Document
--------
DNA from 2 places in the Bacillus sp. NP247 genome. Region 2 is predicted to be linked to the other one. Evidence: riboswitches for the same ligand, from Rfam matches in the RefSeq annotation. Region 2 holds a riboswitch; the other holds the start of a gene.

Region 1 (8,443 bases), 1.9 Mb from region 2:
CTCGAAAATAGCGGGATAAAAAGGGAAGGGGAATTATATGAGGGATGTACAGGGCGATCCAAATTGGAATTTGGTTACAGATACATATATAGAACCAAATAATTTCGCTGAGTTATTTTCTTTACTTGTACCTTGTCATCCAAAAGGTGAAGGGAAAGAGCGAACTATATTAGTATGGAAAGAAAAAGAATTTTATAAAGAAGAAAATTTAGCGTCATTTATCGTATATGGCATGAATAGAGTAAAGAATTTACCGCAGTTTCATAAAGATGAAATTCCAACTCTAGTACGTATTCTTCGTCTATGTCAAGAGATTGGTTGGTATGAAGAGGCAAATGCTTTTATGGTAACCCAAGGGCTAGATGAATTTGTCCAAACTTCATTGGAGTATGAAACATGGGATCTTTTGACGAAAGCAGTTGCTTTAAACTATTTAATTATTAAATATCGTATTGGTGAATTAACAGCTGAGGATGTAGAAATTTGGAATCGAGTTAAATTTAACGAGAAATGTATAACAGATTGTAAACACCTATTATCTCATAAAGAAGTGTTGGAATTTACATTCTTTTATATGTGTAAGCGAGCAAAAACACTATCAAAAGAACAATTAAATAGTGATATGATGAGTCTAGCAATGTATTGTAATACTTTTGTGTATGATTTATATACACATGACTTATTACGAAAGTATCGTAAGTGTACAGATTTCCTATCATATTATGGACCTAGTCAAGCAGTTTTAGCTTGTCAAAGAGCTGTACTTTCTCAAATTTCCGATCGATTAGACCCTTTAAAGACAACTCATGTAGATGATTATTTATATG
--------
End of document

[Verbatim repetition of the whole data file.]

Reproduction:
DNA from 2 places in the Bacillus sp. NP247 genome. Region 2 is predicted to be linked to the other one. Evidence: riboswitches for the same ligand, from Rfam matches in the RefSeq annotation. Region 2 holds a riboswitch; the other holds the start of a gene.

Region 1 (8,443 bases), 1.9 Mb from region 2:
CTCGAAAATAGCGGGATAAAAAGGGAAGGGGAATTATATGAGGGATGTACAGGGCGATCCAAATTGGAATTTGGTTACAGATACATATATAGAACCAAATAATTTCGCTGAGTTATTTTCTTTACTTGTACCTTGTCATCCAAAAGGTGAAGGGAAAGAGCGAACTATATTAGTATGGAAAGAAAAAGAATTTTATAAAGAAGAAAATTTAGCGTCATTTATCGTATATGGCATGAATAGAGTAAAGAATTTACCGCAGTTTCATAAAGATGAAATTCCAACTCTAGTACGTATTCTTCGTCTATGTCAAGAGATTGGTTGGTATGAAGAGGCAAATGCTTTTATGGTAACCCAAGGGCTAGATGAATTTGTCCAAACTTCATTGGAGTATGAAACATGGGATCTTTTGACGAAAGCAGTTGCTTTAAACTATTTAATTATTAAATATCGTATTGGTGAATTAACAGCTGAGGATGTAGAAATTTGGAATCGAGTTAAATTTAACGAGAAATGTATAACAGATTGTAAACACCTATTATCTCATAAAGAAGTGTTGGAATTTACATTCTTTTATATGTGTAAGCGAGCAAAAACACTATCAAAAGAACAATTAAATAGTGATATGATGAGTCTAGCAATGTATTGTAATACTTTTGTGTATGATTTATATACACATGACTTATTACGAAAGTATCGTAAGTGTACAGATTTCCTATCATATTATGGACCTAGTCAAGCAGTTTTAGCTTGTCAAAGAGCTGTACTTTCTCAAATTTCCGATCGATTAGACCCTTTAAAGACAACTCATGTAGATGATTATTTATATG